Samford University students are joining the ranks of those sensing a movement of God on the nation’s campuses.
Students at the Birmingham university began to gather in Reid Chapel Wednesday (Feb. 15), a few at first and numbers growing. They met for hours, sharing songs and testimonies.
“It’s unscripted and not programmed. The Spirit is leading,” said Samford president Beck Taylor.
The service began the evening of Feb. 15 when a student walked into Reid Chapel and began softly playing worship songs on the piano, according to Kevin Blackwell, executive director of Samford’s Ministry Training Institute. Soon a few students heard the music, walked into the chapel and began to worship along with the student. Several students heard about what was happening in the chapel and joined in.
“For over seven hours students gathered in Reid [Wednesday] and well into the morning worshipping, praying, sharing testimonies and reading Scripture,” Blackwell said. “It was totally organic and student led. At 2 a.m. there were 150–200 students in the chapel seeking God’s face and praying for revival on our campus. God is up so something!”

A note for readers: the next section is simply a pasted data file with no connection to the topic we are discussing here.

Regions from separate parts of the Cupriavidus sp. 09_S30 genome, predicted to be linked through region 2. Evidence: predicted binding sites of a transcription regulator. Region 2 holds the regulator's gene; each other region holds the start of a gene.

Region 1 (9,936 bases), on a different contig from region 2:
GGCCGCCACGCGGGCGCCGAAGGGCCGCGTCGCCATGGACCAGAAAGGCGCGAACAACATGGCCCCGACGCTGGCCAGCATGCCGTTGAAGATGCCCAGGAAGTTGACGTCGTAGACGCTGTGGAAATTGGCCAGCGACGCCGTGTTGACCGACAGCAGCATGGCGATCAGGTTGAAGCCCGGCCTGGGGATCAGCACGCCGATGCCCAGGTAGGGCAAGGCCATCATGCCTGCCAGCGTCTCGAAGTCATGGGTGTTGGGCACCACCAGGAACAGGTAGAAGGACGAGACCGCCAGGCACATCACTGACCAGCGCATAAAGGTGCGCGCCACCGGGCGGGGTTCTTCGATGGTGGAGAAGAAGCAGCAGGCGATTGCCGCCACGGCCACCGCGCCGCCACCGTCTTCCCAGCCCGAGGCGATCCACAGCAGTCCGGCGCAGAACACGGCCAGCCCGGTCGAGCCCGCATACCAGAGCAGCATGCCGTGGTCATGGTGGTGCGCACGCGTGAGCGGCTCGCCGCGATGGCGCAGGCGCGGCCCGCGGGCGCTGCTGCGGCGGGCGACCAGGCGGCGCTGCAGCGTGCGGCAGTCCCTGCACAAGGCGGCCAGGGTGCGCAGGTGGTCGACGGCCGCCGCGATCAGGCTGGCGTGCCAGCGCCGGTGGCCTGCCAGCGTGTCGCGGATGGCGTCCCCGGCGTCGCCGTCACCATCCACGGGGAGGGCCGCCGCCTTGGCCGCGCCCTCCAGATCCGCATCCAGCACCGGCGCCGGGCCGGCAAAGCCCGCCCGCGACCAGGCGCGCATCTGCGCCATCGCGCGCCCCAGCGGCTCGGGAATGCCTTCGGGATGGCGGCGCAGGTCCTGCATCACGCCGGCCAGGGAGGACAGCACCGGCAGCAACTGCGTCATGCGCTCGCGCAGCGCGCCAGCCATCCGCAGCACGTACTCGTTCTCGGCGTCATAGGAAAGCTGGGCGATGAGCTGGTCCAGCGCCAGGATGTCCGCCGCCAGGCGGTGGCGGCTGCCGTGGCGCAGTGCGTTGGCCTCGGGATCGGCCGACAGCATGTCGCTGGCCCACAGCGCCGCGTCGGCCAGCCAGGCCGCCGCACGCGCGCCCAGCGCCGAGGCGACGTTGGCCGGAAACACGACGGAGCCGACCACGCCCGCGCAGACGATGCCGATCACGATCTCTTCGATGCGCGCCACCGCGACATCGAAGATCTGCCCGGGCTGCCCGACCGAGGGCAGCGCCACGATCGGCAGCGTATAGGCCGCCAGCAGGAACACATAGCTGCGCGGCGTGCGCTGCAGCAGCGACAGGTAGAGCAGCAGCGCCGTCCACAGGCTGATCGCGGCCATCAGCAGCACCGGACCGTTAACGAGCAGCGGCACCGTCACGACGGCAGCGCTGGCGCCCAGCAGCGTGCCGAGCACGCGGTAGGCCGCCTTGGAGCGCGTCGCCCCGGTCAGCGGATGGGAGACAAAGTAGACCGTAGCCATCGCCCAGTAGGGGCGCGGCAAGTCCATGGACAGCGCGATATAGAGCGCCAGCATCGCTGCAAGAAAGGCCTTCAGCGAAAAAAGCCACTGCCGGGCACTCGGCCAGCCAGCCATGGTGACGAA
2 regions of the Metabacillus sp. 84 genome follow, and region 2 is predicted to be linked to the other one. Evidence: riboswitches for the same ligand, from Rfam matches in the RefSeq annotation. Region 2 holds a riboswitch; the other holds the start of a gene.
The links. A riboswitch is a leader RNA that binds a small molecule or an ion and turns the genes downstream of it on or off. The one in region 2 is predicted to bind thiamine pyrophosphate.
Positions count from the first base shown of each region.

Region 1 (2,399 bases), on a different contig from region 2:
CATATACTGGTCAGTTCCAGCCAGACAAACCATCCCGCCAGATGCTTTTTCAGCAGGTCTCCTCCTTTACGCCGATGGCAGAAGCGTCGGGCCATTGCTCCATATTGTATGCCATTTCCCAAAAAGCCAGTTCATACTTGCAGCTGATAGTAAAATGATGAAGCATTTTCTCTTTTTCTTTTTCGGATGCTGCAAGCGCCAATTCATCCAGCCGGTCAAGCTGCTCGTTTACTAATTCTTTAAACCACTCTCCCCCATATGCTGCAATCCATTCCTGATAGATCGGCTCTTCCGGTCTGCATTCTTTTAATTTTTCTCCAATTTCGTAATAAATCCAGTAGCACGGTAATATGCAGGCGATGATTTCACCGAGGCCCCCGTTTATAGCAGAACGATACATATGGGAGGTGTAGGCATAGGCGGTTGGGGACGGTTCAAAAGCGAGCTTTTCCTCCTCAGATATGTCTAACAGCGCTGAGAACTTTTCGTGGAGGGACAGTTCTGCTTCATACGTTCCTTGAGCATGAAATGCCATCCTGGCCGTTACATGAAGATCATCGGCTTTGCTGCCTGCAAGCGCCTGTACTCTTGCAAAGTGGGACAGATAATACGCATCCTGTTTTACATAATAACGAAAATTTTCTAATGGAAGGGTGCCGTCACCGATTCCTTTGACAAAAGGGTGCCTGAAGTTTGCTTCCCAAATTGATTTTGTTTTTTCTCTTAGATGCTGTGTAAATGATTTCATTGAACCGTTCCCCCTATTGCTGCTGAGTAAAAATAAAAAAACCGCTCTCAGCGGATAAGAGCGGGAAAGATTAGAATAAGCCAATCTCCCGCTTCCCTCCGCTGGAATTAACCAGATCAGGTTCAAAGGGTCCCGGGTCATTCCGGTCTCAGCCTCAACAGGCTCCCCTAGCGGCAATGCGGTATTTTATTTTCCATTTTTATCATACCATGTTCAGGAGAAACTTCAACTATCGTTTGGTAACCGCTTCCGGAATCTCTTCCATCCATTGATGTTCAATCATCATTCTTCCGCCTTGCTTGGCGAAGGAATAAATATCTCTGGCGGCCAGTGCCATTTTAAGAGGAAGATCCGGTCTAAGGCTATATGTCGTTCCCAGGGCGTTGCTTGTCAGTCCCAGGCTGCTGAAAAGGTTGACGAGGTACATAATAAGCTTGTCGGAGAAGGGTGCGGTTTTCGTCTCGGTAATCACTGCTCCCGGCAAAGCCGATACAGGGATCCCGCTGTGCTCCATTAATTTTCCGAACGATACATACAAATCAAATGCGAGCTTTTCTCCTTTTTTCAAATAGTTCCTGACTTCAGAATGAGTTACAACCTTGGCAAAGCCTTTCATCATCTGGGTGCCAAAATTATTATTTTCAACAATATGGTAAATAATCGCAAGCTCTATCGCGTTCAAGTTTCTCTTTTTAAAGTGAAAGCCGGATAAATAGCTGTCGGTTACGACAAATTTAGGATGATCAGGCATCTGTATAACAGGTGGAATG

Samford University canceled classes because of the potential for storms Thursday (Feb. 17). Some students used the opportunity to gather again in the chapel to join in the worship.
‘Sharing from their hearts’
“Students are sharing from their hearts,” Taylor said in a Tweet. “The gospel is being proclaimed.”
Prayer turning to spontaneous worship is “one reason I love Samford,” said Keely Owens on her Facebook page.
“We prayed with each other, and some cried including myself,” she said. “It started with students, and soon we had some of the spiritual life team at Samford join us at almost midnight. Reid chapel continued to fill as people trickled in. Revival is here.”
Zac Reno, pastor of Enon Baptist Church in Morris, said the revival at Samford “is special and real.”
The 2019 Beeson Divinity School graduate said the revival is not flashy or professionally done, but it is sincere.
“It is primarily students and some adults gathering to worship, pray and read Scripture,” he said. “My biggest take away was that joy of the Lord is tangible! Praise God for what He is doing there.”
Daniel Ritchie, an evangelist from North Carolina, credits the movement to “heart of Gen Z.”
“They just want Jesus,” Ritchie said in a tweet. “They want Him above platform and acclaim. They are seeing a move of God because He’s all they want.”